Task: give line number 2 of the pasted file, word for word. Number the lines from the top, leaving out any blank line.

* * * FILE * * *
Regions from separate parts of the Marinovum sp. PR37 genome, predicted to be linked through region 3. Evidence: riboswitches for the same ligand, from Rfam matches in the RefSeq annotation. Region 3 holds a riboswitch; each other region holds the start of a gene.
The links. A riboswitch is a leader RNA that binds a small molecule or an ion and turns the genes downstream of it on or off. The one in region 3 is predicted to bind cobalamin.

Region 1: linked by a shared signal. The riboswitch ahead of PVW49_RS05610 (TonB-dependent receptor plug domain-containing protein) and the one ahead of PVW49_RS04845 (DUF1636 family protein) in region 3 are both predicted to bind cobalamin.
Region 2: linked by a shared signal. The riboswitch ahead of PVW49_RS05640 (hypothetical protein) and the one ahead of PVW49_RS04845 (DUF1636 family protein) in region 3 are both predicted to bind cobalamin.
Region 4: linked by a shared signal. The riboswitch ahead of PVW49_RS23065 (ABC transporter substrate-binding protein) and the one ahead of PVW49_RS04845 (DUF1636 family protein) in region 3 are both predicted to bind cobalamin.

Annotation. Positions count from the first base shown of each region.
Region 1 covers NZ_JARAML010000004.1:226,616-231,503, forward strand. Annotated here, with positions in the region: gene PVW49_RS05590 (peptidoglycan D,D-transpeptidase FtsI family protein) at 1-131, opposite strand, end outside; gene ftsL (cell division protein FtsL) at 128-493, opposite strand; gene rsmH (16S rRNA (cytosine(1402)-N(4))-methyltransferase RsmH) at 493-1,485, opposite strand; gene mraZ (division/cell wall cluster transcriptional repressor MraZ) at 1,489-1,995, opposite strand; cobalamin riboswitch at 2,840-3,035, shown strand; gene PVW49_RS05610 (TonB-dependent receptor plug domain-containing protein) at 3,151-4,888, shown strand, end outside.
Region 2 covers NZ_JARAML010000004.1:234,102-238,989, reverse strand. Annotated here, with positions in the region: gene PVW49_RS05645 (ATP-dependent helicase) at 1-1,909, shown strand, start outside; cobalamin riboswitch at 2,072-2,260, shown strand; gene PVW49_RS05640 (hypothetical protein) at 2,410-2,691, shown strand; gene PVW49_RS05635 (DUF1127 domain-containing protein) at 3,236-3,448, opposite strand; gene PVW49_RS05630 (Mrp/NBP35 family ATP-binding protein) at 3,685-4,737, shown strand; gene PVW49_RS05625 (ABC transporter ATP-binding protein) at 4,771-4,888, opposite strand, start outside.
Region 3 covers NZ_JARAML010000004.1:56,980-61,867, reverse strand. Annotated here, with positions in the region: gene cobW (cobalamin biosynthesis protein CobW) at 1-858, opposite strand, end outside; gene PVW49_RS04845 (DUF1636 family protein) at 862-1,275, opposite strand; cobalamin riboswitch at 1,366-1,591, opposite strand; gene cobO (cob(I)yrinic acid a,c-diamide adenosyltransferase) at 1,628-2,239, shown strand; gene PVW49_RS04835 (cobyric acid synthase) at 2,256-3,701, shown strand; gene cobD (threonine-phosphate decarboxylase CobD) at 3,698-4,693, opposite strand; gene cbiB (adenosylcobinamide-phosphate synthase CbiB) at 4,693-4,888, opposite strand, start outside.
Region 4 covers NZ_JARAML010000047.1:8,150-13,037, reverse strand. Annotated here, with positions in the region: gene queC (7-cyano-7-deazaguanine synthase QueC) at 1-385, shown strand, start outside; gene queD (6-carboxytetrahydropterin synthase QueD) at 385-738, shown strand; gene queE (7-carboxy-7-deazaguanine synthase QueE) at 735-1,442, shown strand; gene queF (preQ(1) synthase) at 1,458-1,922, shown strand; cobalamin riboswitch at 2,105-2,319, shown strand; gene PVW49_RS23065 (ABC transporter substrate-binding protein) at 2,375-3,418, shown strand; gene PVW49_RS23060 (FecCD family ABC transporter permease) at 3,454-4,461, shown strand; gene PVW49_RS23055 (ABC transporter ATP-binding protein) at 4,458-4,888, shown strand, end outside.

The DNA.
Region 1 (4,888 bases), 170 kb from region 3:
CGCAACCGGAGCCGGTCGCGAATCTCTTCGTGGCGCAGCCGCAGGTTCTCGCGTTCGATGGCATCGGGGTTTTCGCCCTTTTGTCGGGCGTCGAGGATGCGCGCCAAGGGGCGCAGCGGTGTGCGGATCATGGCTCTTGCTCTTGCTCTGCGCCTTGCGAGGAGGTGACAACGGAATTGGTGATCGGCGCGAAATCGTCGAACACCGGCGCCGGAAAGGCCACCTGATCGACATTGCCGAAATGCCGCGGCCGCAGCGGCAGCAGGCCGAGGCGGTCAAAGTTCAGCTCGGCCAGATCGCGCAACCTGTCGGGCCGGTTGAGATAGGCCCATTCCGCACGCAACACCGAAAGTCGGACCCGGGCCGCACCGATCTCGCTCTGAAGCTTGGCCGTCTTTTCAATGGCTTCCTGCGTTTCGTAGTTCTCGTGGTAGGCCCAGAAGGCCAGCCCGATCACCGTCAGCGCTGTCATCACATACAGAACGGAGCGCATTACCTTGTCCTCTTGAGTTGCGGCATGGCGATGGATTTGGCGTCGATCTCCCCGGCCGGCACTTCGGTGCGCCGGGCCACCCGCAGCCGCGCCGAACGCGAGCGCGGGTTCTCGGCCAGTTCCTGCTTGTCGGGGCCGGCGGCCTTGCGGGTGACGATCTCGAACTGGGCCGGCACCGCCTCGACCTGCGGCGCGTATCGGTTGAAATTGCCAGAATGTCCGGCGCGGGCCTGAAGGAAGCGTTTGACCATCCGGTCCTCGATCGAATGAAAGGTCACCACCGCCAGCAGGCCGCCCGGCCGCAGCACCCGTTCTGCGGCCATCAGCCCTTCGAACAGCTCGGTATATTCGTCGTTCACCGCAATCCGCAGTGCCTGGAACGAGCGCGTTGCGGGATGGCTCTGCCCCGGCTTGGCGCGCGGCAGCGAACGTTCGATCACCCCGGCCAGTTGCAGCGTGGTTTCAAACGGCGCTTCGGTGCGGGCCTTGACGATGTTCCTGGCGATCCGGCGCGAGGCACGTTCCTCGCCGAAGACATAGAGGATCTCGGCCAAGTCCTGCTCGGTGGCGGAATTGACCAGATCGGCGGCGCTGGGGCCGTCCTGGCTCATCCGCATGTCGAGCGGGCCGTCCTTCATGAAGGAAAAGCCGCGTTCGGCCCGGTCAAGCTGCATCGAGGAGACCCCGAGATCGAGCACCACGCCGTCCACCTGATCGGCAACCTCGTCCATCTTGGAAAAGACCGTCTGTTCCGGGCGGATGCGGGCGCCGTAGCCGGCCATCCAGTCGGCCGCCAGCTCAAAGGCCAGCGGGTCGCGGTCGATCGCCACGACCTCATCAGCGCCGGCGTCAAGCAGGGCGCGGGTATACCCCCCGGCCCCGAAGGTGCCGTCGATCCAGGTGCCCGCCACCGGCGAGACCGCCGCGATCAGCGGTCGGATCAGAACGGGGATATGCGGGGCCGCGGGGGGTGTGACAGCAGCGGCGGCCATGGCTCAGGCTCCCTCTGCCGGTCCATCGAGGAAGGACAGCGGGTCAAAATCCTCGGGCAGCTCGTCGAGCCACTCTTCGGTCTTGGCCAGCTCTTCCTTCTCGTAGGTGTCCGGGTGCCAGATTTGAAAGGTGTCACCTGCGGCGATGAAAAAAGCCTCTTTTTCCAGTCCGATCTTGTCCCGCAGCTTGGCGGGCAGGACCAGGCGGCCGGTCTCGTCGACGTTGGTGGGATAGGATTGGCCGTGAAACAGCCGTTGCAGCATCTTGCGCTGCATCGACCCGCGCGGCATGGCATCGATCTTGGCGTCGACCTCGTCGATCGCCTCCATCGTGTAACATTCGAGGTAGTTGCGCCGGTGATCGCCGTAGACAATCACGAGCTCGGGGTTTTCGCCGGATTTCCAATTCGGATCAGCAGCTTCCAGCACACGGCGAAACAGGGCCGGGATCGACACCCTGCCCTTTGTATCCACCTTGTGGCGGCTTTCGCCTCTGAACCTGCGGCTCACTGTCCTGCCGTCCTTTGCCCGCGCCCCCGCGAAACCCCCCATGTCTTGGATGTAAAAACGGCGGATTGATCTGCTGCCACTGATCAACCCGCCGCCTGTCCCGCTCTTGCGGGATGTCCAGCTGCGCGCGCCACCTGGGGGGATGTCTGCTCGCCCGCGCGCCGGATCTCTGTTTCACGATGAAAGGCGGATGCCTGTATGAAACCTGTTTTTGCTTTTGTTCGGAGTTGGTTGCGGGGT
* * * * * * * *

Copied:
The links. A riboswitch is a leader RNA that binds a small molecule or an ion and turns the genes downstream of it on or off. The one in region 3 is predicted to bind cobalamin.